‘Dr Myhill’s treatment plan is based on five key elements,' she told MailOnline.
‘These are rest and pacing, eating a Stone Age diet, taking various nutritional supplements, getting enough sleep and tests to see what chemicals are inside your body.'
And while she admits she is not yet fully well, she believes it has been a great help to her health.
‘Dr Myhill and her book have been instrumental in helping me progress from lying in the dark unable to speak or swallow to someone who hopes to run her own business from home one day,' she said.
She added: ‘It was a relief to find a medical professional who not only believes this illness exists and has a physical cause(s) – and who strives for the truth behind what causes it rather than hiding behind inadequate guidelines.
I don't actually care whether ME is a physical or mental disorder, as I don't carry a stigma about mental illness.
‘What I do care about is accurate research and information that leads to treatments that are effective and that work for everyone.
‘If the psychological treatments worked then we'd all be doing them and getting better – but we're not.
Tony Britton, of the ME Association, told MailOnline: ‘We are not surprised by Jenny saying having chronic fatigue syndrome feels worse than those awful days when she had bladder cancer.
‘When people have cancer they can generally access speedy and effective treatment, research is rapidly moving forward to reduce the death toll, come up with individualised treatments, and providing a good quality of life as long as possible.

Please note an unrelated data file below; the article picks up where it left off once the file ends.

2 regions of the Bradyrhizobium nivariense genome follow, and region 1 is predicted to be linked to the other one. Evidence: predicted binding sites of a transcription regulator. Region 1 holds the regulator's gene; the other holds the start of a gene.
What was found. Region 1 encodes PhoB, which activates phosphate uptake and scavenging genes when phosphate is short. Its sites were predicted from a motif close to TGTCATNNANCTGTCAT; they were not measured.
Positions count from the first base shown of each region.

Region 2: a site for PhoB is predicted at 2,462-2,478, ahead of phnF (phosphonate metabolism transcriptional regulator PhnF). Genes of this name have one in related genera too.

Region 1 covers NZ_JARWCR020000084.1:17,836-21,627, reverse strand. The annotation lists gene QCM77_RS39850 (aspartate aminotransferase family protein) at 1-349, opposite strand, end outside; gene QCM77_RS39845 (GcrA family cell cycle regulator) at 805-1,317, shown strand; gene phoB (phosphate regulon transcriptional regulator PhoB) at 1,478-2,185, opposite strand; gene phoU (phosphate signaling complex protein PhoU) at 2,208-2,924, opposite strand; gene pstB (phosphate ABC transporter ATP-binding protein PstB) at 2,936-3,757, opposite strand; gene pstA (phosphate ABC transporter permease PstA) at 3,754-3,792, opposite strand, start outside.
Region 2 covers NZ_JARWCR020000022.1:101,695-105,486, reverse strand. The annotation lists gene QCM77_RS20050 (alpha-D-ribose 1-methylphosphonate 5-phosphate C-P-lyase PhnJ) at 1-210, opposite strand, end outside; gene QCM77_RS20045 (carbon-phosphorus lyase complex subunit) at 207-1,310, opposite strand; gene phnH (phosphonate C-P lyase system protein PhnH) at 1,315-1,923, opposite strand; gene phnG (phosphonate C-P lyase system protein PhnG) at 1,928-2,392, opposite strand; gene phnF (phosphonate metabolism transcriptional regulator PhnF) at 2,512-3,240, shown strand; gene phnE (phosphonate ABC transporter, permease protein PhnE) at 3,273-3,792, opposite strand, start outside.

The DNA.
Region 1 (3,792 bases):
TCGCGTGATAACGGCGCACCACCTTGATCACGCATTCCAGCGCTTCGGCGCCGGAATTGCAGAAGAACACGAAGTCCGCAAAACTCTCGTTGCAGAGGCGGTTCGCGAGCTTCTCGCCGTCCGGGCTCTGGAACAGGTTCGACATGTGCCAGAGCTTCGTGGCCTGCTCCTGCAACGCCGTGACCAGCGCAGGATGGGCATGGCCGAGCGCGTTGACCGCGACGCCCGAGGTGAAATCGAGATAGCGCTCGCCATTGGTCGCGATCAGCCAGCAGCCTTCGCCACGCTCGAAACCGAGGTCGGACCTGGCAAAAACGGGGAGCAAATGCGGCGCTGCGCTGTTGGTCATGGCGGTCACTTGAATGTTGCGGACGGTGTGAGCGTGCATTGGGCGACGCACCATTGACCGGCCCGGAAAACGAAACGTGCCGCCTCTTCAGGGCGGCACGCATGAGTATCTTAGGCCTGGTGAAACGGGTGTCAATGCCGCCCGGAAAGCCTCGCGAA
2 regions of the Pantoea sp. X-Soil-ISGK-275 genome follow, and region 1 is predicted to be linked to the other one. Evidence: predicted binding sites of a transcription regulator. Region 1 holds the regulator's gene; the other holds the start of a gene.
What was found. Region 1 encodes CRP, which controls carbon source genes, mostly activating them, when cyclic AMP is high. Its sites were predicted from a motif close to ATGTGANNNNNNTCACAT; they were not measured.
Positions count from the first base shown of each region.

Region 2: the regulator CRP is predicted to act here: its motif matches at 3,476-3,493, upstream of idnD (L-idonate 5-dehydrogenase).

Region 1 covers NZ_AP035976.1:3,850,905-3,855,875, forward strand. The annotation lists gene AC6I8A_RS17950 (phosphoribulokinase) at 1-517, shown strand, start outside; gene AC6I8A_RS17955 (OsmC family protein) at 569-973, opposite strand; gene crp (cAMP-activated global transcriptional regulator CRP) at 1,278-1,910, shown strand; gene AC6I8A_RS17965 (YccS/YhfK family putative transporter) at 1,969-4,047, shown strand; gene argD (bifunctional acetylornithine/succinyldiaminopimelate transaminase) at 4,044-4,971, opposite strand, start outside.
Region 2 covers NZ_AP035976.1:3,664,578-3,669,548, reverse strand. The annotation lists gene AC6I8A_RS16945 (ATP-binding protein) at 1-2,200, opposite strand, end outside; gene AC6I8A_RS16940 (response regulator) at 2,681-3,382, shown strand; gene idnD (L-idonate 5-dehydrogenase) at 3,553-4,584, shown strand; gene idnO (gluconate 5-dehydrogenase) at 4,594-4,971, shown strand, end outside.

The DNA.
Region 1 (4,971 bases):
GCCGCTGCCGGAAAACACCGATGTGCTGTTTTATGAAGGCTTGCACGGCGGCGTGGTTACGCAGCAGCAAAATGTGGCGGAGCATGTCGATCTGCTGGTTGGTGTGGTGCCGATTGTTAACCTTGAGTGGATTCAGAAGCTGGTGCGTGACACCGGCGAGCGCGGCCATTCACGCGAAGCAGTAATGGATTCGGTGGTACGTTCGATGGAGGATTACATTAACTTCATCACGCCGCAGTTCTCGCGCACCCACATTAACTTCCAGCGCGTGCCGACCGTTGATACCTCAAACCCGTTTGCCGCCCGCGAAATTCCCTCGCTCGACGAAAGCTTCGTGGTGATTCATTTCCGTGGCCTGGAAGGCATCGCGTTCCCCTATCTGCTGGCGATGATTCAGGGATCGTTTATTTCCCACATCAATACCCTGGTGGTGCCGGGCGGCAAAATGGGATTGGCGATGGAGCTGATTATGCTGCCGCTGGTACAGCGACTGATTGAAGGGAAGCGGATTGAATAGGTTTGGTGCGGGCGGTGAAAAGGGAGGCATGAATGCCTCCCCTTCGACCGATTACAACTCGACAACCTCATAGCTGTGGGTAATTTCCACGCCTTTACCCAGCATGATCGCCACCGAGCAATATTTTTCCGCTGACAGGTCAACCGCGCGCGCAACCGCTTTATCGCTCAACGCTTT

‘The whole medical and nursing establishment can get behind you.'
He added that by contrast, CFS – which is also known as M.E. (myalgic encephalomyelitis) – is poorly understood.
‘There are no universally recognised biomarkers, diagnosis can be a difficult and lengthy process and, although the situation is improving, many doctors are still very unsympathetic,' he explained.
‘They've been spun the myth that there are psychological quick fixes to this illness and they've bought into that myth – prescribing antidepressants here, talking therapies there and maybe a bit of dodgy exercise therapy, which often makes patients feel worse.'
He added: ‘Patients on the receiving end of this nonsense are pig sick and tired of it all.'
‘We desperately need major investments in realistic research into the biomedical causes of this illness as we search for the cure.
‘The vast majority of people with M.E. miss the lives they used to have and would love to become full, tax-paying members of society once again.'
For more information, visit: www.meassociation.org.uk